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Mike Pence, Kamala Harris to square off in only vice presidential debate

Preparations take place at Kingsbury Hall on the University of Utah campus in Salt Lake City for Wednesday night's vice presidential debate between Vice President Mike Pence and Democratic vice presidential nominee Sen. Kamala Harris. Photo courtesy University of Utah
Preparations take place at Kingsbury Hall on the University of Utah campus in Salt Lake City for Wednesday night's vice presidential debate between Vice President Mike Pence and Democratic vice presidential nominee Sen. Kamala Harris. Photo courtesy University of Utah

Oct. 7 (UPI) -- Sen. Kamala Harris and Vice President Mike Pence are set to square off in their first and only debate Wednesday night, which will be staged with expanded COVID-19 safety precautions days after President Donald Trump was diagnosed with the coronavirus.

The debate is scheduled for 7 p.m. MDT at Kingsbury Hall at the University of Utah in Salt Lake City and will be broadcast live nationally.

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Early Wednesday, the Commission on Presidential Debates was working to iron out details of safety measures. Trump announced he'd tested positive for the virus a little more than two days after he participated in a debate with Democratic presidential nominee Joe Biden.

The commission has said that Harris and Pence will be spaced 12 feet apart for their debate, instead of the 7 feet originally planned.

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Since the spring, the Centers for Disease Control and Prevention has urged Americans to keep at least 6 feet away from anyone outside their household. The agency updated its guidance Monday to indicate that, under certain conditions, the coronavirus can spread more than 6 feet away in poorly ventilated spaces.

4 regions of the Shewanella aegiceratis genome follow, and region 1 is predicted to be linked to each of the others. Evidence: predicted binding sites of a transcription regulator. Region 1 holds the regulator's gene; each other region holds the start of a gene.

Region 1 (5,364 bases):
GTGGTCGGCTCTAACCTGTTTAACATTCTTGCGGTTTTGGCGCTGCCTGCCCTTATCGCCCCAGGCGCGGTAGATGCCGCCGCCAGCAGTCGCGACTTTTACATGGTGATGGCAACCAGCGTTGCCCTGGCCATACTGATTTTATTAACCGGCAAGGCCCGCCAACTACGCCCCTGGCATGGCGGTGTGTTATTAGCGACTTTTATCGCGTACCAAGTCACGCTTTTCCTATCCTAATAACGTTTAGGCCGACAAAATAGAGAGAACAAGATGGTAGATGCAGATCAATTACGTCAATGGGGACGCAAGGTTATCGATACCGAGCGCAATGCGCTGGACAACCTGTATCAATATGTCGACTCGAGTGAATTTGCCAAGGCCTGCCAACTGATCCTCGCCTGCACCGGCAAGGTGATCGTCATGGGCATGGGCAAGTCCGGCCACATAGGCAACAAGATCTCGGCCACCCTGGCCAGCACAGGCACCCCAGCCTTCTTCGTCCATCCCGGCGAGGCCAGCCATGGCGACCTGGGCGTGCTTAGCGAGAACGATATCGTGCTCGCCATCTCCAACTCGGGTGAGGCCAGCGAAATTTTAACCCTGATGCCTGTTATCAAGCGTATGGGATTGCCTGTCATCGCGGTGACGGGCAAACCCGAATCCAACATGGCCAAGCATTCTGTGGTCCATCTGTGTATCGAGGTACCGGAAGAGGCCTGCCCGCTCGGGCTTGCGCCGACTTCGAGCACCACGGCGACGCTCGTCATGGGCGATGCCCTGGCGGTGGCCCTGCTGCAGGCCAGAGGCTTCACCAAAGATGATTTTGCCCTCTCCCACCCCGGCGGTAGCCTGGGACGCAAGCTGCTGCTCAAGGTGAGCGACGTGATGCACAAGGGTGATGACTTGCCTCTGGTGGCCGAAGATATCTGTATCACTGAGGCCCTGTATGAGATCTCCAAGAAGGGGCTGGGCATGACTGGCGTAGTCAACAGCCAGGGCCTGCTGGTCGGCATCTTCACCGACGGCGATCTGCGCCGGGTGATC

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The two parties were at odds on Tuesday night, however, about whether there should be plexiglass dividers between Harris and Pence to protect them. Biden's campaign requested the dividers, but Pence asked that a divider not be placed on his side of the stage.

"If she wants it, she's more than welcome to surround herself with plexiglass if that makes her feel more comfortable," Marc Short, Pence's chief of staff, told The Washington Post. "It's not needed."

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Pence ultimately agreed to the dividers, according to Frank Fahrenkopf Jr., co-chair of the Commission on Presidential Debates, told The New York Times. The dividers were installed on the debate stage earlier Tuesday.

Pence's position on the issue is representative of the divide between the two camps on the seriousness of the pandemic. Pence and Trump have repeatedly downplayed the threat while Biden and Harris have warned of its dangers and routinely advocated for protective measures. More than a million people worldwide and 210,000 patients in the United States have died of the disease.

Both candidates have been tested daily since at least Friday, when Trump announced he and first lady Melania Trump tested positive. Several Trump aides and associates have also tested positive, including aide Hope Hicks, adviser Stephen Miller, former adviser Kellyanne Conway, press secretary Kayleigh McEnany, Republican Party Chairwoman Ronna McDaniel, campaign manager Bill Stepien and campaign adviser Chris Christie.

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Biden and Harris have tested negative multiple times since the debate in Cleveland a week ago.

First presidential debate takes place in Cleveland

President Donald Trump (L) and Democratic presidential nominee Joe Biden (R), with Chris Wallace moderating, face off in the first of three scheduled 90-minute presidential debates in Cleveland on Tuesday. Photo by Kevin Dietsch/UPI | License Photo

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